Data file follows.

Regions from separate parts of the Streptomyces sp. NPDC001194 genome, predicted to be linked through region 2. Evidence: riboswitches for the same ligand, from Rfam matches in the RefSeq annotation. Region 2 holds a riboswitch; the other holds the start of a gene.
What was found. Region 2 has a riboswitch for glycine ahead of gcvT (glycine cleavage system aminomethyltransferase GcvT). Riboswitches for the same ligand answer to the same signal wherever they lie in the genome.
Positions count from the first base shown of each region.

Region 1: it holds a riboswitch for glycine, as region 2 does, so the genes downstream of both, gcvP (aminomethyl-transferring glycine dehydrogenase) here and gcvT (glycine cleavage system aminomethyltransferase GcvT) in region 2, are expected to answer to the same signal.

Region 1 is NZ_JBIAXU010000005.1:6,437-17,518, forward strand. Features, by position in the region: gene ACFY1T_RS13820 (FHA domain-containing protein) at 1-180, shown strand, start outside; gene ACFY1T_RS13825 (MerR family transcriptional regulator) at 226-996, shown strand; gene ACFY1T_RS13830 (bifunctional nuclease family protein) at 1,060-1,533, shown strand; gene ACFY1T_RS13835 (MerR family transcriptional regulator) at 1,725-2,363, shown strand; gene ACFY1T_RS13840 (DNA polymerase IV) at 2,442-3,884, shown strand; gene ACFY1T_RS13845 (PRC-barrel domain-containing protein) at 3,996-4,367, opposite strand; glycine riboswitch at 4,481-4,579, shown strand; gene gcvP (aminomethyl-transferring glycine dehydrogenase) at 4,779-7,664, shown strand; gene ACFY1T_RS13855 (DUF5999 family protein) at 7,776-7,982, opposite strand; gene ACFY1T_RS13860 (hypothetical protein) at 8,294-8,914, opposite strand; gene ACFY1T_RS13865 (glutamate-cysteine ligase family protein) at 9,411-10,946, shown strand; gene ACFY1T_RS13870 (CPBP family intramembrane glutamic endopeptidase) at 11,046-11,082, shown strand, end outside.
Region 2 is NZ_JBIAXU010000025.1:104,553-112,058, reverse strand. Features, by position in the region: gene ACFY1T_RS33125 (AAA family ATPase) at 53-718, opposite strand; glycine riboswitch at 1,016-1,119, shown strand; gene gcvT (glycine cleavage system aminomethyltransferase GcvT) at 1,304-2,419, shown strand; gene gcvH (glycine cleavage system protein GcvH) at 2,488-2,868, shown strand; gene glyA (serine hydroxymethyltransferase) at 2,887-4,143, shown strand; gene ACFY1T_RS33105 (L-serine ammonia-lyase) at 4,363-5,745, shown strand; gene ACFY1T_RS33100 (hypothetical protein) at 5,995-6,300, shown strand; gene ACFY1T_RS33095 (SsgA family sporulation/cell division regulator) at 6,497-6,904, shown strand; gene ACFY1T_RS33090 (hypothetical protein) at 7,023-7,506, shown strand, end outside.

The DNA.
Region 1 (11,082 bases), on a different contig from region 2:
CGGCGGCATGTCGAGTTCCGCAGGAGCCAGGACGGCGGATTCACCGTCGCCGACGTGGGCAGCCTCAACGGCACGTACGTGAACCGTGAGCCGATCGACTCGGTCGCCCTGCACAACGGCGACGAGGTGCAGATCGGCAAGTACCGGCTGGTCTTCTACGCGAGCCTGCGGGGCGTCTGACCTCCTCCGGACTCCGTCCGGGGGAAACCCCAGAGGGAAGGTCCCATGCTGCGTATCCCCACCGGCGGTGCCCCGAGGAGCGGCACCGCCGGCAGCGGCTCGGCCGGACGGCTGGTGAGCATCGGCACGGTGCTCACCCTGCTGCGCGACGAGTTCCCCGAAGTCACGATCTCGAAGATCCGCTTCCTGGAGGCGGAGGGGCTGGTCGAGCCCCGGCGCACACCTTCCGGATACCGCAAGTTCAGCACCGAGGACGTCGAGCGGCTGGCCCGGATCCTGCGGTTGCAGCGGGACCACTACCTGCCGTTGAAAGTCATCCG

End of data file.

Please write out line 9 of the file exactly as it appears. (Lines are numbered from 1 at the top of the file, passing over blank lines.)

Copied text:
CGGCGGCATGTCGAGTTCCGCAGGAGCCAGGACGGCGGATTCACCGTCGCCGACGTGGGCAGCCTCAACGGCACGTACGTGAACCGTGAGCCGATCGACTCGGTCGCCCTGCACAACGGCGACGAGGTGCAGATCGGCAAGTACCGGCTGGTCTTCTACGCGAGCCTGCGGGGCGTCTGACCTCCTCCGGACTCCGTCCGGGGGAAACCCCAGAGGGAAGGTCCCATGCTGCGTATCCCCACCGGCGGTGCCCCGAGGAGCGGCACCGCCGGCAGCGGCTCGGCCGGACGGCTGGTGAGCATCGGCACGGTGCTCACCCTGCTGCGCGACGAGTTCCCCGAAGTCACGATCTCGAAGATCCGCTTCCTGGAGGCGGAGGGGCTGGTCGAGCCCCGGCGCACACCTTCCGGATACCGCAAGTTCAGCACCGAGGACGTCGAGCGGCTGGCCCGGATCCTGCGGTTGCAGCGGGACCACTACCTGCCGTTGAAAGTCATCCG